Once the trees are planted, it takes about five years for truffles to form. This winter, the trees of vintner Robert Sinskey, the first local client that signed on with the American Truffle Company, will be reaching that mark. His may become the first Perigords to be harvested in Sonoma County. Already this year, teams of truffle-hunting dogs have shown a much greater interest in his 1 1/2-acre orchard than ever before, Sinskey says, indicating truffles may indeed be forming under his trees.

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Piggish for Tea

Wednesday, 21. January 2015 5:26 | Author:

Steeping my Teapigs.

Steeping my Teapigs.

 

I am piggish for tea after trying samples of Teapigs.

I mean, you just gotta love the name right off the bat, right?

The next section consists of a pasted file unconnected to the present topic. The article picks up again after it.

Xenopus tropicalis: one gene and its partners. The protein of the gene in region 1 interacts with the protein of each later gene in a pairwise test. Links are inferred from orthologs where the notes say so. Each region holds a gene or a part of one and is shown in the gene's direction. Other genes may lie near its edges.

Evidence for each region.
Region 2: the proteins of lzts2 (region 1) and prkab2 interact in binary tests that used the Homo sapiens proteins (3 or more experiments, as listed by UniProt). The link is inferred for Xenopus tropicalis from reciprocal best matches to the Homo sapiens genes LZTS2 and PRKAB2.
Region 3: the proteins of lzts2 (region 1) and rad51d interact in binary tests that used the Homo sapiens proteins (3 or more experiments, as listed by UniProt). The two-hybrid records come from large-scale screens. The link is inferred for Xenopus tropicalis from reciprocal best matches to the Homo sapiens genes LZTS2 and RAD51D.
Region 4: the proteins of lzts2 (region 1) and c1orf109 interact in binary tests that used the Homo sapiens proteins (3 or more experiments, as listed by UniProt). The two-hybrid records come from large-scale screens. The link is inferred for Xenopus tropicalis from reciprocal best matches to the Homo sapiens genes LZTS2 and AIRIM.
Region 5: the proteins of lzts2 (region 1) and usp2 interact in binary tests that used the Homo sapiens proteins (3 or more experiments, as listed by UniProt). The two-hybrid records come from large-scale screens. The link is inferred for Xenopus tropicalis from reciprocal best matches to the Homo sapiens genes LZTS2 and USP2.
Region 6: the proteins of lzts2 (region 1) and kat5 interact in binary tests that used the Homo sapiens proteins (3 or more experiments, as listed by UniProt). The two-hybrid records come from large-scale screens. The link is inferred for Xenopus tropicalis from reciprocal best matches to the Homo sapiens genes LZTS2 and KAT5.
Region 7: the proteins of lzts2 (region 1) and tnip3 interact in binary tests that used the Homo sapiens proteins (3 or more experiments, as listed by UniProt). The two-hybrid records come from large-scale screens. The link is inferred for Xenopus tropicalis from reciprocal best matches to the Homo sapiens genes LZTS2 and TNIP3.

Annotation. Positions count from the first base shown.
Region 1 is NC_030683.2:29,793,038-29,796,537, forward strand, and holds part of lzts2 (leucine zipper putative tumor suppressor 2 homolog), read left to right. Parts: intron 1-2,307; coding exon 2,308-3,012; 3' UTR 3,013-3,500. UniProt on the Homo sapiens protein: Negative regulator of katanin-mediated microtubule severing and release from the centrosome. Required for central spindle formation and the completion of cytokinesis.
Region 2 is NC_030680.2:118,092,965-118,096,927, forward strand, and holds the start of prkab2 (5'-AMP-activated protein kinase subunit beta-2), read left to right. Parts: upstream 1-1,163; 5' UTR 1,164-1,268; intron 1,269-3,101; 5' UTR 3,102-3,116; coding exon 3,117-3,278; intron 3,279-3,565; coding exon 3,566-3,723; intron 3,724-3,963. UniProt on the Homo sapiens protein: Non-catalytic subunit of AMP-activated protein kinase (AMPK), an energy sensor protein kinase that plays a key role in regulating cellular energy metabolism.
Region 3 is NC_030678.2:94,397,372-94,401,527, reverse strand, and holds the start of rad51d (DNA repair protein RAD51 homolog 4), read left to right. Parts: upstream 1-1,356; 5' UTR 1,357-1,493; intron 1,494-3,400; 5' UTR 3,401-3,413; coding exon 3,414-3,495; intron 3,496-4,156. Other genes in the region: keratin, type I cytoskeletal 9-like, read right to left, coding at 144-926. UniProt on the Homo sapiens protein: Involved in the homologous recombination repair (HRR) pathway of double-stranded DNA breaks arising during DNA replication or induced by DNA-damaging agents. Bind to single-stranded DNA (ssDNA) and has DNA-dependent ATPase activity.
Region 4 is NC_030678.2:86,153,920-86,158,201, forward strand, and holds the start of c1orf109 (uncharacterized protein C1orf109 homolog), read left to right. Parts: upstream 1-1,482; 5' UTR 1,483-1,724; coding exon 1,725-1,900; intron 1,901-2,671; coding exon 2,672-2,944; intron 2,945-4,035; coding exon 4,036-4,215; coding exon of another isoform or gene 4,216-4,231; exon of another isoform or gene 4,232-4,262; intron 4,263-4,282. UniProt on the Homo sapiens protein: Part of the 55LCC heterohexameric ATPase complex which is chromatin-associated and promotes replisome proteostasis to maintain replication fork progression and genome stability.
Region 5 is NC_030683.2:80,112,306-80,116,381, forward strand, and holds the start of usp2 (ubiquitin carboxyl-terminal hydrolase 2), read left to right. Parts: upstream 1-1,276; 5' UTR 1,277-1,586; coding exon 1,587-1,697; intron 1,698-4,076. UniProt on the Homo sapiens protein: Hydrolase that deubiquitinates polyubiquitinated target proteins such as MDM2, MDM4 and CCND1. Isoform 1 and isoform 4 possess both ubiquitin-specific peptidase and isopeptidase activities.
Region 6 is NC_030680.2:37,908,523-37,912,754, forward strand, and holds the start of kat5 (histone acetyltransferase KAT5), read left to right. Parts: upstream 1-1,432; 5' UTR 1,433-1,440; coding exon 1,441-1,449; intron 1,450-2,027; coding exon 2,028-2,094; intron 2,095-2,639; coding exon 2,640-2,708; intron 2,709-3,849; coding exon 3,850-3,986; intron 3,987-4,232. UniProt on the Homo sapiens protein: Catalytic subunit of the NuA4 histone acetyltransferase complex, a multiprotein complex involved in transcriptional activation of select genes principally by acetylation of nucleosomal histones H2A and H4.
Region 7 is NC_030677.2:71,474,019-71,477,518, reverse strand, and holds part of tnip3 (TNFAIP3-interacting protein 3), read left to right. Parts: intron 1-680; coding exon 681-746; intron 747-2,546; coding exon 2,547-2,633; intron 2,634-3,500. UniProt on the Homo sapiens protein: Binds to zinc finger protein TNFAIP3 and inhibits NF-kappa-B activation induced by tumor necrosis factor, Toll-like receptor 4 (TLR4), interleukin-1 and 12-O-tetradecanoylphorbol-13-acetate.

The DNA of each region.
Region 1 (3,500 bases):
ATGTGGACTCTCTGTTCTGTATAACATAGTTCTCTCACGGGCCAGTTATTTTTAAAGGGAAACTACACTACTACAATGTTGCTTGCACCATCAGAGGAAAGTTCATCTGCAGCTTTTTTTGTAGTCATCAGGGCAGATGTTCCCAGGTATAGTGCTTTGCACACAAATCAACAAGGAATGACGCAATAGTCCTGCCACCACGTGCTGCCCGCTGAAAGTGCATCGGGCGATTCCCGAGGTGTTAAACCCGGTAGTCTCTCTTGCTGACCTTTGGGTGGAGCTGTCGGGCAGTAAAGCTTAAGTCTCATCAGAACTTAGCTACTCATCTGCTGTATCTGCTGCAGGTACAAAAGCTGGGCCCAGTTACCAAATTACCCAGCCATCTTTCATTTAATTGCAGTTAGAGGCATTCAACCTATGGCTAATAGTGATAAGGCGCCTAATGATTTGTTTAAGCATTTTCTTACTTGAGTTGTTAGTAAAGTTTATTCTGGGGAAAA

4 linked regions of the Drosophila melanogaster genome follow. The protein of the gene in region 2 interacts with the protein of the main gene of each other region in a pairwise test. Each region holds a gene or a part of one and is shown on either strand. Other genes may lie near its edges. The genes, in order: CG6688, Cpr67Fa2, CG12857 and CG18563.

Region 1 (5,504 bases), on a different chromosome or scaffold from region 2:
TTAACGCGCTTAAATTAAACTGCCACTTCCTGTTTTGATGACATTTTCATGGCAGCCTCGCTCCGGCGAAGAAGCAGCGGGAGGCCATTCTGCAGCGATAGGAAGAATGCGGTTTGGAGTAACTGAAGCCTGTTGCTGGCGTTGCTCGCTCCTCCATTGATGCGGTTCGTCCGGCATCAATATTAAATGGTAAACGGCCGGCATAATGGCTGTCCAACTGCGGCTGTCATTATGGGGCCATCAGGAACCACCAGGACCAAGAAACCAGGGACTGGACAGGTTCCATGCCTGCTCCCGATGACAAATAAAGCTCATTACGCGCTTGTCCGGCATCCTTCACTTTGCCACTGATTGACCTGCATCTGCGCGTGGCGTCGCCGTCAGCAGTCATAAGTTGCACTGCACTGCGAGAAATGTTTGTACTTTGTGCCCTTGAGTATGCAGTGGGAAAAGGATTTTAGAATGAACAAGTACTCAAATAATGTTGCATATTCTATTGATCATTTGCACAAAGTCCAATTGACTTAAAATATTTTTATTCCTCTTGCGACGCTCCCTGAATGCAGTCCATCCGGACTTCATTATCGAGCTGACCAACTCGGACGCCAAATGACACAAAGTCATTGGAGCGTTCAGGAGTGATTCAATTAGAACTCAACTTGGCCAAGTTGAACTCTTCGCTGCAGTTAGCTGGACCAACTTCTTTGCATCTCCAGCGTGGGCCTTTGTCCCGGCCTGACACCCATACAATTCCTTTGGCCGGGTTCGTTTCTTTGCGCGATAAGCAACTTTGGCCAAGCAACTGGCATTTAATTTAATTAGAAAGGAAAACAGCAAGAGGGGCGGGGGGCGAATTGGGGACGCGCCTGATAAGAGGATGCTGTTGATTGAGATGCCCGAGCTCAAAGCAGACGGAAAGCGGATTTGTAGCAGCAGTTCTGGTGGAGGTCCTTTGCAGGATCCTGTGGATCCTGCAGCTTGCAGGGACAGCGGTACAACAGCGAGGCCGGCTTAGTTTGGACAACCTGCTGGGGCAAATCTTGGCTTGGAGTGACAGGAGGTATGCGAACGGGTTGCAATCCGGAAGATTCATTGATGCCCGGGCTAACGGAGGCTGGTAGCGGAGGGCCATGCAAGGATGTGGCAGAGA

Plus, you have to smile at a tea company that has a sense of humor. Its Chamomile tea has a drawing of an easy chair on the package, while its Chili Chai is decorated with an image of a fire extinguisher.

The company is called Teapigs because the the founders are greedy for great teas. Get it?

On top of that, the company, which started in the United Kingdom in 2006 and opened a New York branch last year, works with the communities from where it sources tea to try to improve them in some way. Case in point, it’s now helping raise money for the Noel Orphanage in Rwanda, which is located in the same region where Teapigs produces its English Breakfast blend.

Of course, the real question is how does the tea taste?

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Yotam Ottolenghi’s Squash with Chile Yogurt and Cilantro Sauce

Monday, 19. January 2015 5:26 | Author:

Butternut squash gets drizzled with Sriracha-spiked yogurt and more.